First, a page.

"Thor: The Dark World" brought down the hammer this weekend, thundering to No. 1 at the U.S. box office with a estimated $86 million.
Disney's Marvel superhero sequel rode the wave of momentum from last year's "The Avengers" - as "Iron Man 3" did earlier this year - to the year's fourth-biggest opening. It didn't match the U.S. debuts of those two Marvel films, the biggest-ever at $207 million and $174 million respectively, but the $170 million 3D epic blew past the first weekend of the pre-"Avengers" original "Thor."
That one opened to $65 million in May of 2011 and went on to take in $450 million worldwide in 2011. With $94 million from overseas this weekend, "The Dark World" has brought in more than $327 million in two weeks, and will out-earn "Thor" by a wide margin. It opened No. 1 in China with nearly $20 million this weekend, better than "The Avengers."
The $32 million that "The Dark World" took in on Saturday topped the $31 it did on Friday, which included $7 million in Thursday early shows, a very positive development in the eyes of Disney's distribution chief Dave Hollis.
"It's positive word of mouth, but it also shows the momentum and breadth behind the Marvel brand, as it's crossing over into family business," Hollis told TheWrap. "With about half the country off on Monday for Veteran's Day, we're hoping Sunday will be higher than normal, too."
"The Dark World" received a boost from Imax and 3D, which represented more than 80 percent of the market-high 3,841 theaters it played in. But it wasn't huge, with 39 percent of the grosses coming from 3D and roughly 12 percent from Imax. All of the top ten theaters for "The Dark World" featured Imax.
Audiences gave the PG-13-rated film, which stars Chris Hemsworth, Tom Hiddleston and Natalie Portman, an "A-" CinemaScore. They were more impressed than the critics, who have it at respectable 67 percent positive on Rotten Tomatoes. It played older -- more than 62 percent of the audience was over 25 -- and 62 percent male. It was a great date movie, with 62 percent of its crowd made up of couples.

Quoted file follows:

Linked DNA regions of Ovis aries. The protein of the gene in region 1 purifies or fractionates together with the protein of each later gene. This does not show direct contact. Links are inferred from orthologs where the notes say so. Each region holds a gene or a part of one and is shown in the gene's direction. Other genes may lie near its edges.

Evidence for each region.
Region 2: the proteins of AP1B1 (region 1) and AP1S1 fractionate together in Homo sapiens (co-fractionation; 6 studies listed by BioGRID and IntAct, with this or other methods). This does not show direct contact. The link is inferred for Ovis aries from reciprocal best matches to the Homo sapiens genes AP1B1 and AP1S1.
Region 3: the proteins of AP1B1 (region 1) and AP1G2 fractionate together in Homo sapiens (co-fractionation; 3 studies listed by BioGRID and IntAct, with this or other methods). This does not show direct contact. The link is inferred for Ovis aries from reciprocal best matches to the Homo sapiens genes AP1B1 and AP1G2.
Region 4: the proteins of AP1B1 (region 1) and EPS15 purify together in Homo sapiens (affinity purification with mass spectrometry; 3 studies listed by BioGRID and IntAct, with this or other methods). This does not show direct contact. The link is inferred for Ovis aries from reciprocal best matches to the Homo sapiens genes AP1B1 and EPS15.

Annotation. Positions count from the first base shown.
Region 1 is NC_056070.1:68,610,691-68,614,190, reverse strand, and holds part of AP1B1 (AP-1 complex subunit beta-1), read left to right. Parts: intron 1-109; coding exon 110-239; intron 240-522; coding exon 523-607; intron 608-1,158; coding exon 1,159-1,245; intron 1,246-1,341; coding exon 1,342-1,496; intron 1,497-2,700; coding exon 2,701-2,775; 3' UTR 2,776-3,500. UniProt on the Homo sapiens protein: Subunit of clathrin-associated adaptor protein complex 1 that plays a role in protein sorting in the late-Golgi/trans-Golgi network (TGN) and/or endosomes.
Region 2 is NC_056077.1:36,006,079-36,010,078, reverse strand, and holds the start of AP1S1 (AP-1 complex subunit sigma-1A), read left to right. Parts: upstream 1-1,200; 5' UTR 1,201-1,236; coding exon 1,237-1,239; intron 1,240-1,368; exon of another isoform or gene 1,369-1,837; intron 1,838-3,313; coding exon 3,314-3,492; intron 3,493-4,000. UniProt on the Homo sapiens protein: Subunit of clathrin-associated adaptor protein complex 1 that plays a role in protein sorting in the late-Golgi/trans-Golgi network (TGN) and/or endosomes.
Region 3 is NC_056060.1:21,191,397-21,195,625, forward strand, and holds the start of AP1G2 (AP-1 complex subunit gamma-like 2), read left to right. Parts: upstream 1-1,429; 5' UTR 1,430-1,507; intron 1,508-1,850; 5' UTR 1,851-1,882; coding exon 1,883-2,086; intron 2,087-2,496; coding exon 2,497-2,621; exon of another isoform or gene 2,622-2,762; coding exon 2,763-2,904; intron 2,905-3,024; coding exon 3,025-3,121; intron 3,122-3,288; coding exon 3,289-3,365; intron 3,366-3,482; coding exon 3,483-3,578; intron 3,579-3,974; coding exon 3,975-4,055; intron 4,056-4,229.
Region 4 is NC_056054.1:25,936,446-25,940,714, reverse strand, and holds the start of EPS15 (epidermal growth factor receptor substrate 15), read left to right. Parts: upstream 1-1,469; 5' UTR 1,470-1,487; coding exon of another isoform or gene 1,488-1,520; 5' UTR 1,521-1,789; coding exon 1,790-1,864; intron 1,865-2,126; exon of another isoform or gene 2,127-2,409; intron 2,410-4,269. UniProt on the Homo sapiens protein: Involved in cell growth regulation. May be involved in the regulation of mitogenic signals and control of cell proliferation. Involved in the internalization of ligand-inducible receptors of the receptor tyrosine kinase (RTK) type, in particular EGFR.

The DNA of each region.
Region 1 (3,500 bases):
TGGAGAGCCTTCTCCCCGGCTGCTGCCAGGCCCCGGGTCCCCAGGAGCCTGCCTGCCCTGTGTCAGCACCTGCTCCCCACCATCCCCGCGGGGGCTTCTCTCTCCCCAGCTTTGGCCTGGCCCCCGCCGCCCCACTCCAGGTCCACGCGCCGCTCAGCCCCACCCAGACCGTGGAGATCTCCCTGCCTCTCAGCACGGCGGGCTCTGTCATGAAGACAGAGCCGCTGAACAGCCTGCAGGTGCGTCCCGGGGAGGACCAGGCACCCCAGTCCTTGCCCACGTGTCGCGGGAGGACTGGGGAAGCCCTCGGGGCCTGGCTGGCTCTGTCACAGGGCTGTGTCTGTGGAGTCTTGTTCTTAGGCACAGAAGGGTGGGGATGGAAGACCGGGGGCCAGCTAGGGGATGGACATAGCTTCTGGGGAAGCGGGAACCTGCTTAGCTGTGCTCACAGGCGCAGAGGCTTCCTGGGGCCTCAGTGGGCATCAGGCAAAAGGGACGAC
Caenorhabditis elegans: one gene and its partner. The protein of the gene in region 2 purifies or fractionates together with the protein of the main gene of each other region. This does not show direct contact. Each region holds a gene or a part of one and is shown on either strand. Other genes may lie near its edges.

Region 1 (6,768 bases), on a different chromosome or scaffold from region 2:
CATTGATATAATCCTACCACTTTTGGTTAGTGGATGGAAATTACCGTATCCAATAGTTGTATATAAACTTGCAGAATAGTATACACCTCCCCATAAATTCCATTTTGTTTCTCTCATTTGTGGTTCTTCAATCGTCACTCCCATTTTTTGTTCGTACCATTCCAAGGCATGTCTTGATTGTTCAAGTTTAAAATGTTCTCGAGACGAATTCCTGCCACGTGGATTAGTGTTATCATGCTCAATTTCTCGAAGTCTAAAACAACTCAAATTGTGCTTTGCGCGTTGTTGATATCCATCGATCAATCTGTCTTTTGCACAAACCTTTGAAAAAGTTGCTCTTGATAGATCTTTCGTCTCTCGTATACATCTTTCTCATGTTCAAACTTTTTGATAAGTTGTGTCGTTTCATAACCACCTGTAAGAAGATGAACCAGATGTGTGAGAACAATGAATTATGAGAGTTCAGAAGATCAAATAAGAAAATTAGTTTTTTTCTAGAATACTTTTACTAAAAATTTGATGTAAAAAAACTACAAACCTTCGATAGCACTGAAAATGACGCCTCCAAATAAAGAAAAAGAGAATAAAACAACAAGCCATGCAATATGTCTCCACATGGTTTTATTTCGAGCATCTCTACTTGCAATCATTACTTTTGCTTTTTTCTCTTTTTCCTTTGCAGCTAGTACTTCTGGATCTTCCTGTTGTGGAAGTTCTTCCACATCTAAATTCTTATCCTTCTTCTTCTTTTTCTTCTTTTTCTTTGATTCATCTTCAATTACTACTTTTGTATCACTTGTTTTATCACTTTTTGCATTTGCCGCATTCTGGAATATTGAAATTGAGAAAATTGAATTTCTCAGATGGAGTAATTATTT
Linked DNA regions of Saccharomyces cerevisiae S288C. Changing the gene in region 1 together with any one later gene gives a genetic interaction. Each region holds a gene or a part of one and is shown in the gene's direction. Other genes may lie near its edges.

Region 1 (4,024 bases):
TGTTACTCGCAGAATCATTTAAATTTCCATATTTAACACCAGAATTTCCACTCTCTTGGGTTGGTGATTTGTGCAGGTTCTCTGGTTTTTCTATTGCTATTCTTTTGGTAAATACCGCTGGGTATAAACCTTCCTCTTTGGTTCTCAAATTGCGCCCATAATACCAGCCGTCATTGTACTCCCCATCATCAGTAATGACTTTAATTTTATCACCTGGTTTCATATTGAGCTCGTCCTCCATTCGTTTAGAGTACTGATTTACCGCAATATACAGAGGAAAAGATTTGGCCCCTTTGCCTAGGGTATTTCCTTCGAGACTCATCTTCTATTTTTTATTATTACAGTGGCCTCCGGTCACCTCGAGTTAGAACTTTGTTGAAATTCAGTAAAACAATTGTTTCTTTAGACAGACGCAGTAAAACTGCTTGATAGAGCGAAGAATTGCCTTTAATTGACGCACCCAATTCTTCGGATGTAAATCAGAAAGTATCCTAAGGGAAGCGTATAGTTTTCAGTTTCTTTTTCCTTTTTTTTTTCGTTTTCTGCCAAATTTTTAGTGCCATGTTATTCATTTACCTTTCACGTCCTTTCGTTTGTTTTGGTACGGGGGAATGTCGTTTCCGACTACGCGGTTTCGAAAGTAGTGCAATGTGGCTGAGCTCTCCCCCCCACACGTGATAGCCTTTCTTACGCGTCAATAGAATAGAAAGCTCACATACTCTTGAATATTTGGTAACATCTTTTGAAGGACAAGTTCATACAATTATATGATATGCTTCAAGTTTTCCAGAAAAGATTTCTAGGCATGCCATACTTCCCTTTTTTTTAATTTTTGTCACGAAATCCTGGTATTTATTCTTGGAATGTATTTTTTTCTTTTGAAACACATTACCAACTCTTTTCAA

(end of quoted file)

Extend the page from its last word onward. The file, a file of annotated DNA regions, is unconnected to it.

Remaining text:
The "Dark World" opening is behind only "Iron Man 3" ($174 million), "Man of Steel" ($116 million) and "Fast and Furious 6″ ($97 million) this year. It's also just behind the $88 million that the James Bond thriller "Skyfall" opened to on this weekend last year.
There were no other wide openers and "The Dark World" dominated, taking in more than the rest of the top ten combined.
Last week's No. 1 movie, "Ender's Game," fell to fifth, behind surprisingly resilient "Jackass Presents: Bad Grandpa," the animated "Free Birds" and the geriatric comedy "Last Vegas." The battle for second was so close that it won't be determined until actual numbers come in Monday.
"Bad Grandpa" brought in a estimated $11.3 million, and the raunchy R-rated comedy starring Johnny Knoxville upped its domestic total to nearly $79 million after three weeks for MTV Films and Paramount.
"Last Vegas," which stars Michael Douglas, Robert De Niro, Morgan Freeman and Kevin Kline, was at an estimated $11.1 million, and has now brought in $33.5 million for CBS Films in two weeks. The older-skewing comedy's three-day total was off just 32 percent from its debut.
"Free Birds," a Reel FX Animation family movie distributed by Relativity Media, had the smallest drop from last week of any film. It also took in $11.1 million, down just 29 percent from its opening last weekend, and has now brought $30 million overall.
The sci-fi adaptation "Ender's Game" was targeting the same crowd as "The Dark World" and suffered as a result. It fell a steep 62 percent from its first weekend and has taken in $44 million domestically for Summit Entertainment so far.
Fox Searchlight expanded its Oscar front-runner "12 Years a Slave" from 410 to 1,144 theaters nationwide, and it took in a $6.6 million. That's a solid $5,769 per-screen average, for the slavery drama directed by Steve McQueen.
But Warner Bros.' "Gravity," which remained in 2,720 theaters in its sixth week, continued to top the awards hopefuls. The Sandra Bullock-George Clooney space saga raised its domestic total to $231 million by bringing in $8.4 million over the three days and its global total is more than $440 million.
Sony's Tom Hanks piracy saga "Captain Phillips" added $5.8 million and is on its way to $100 million domestically, with $91 million in its fifth week.
Universal went wide with its romantic comedy "About Time" and the Richard Curtis time-travel tale brought in $5.1 million from 1,200 theaters. It played best with older women, with 71 percent of its crowd women and 56 percent over 40 years of age. Its domestic total is $6.7 million, but it has brought in more than $38 million overseas.
Fox rolled out "The Book Thief" in two theaters in New York and two in L.A. and it brought in $108,000 for a strong $27,000 per-screen average.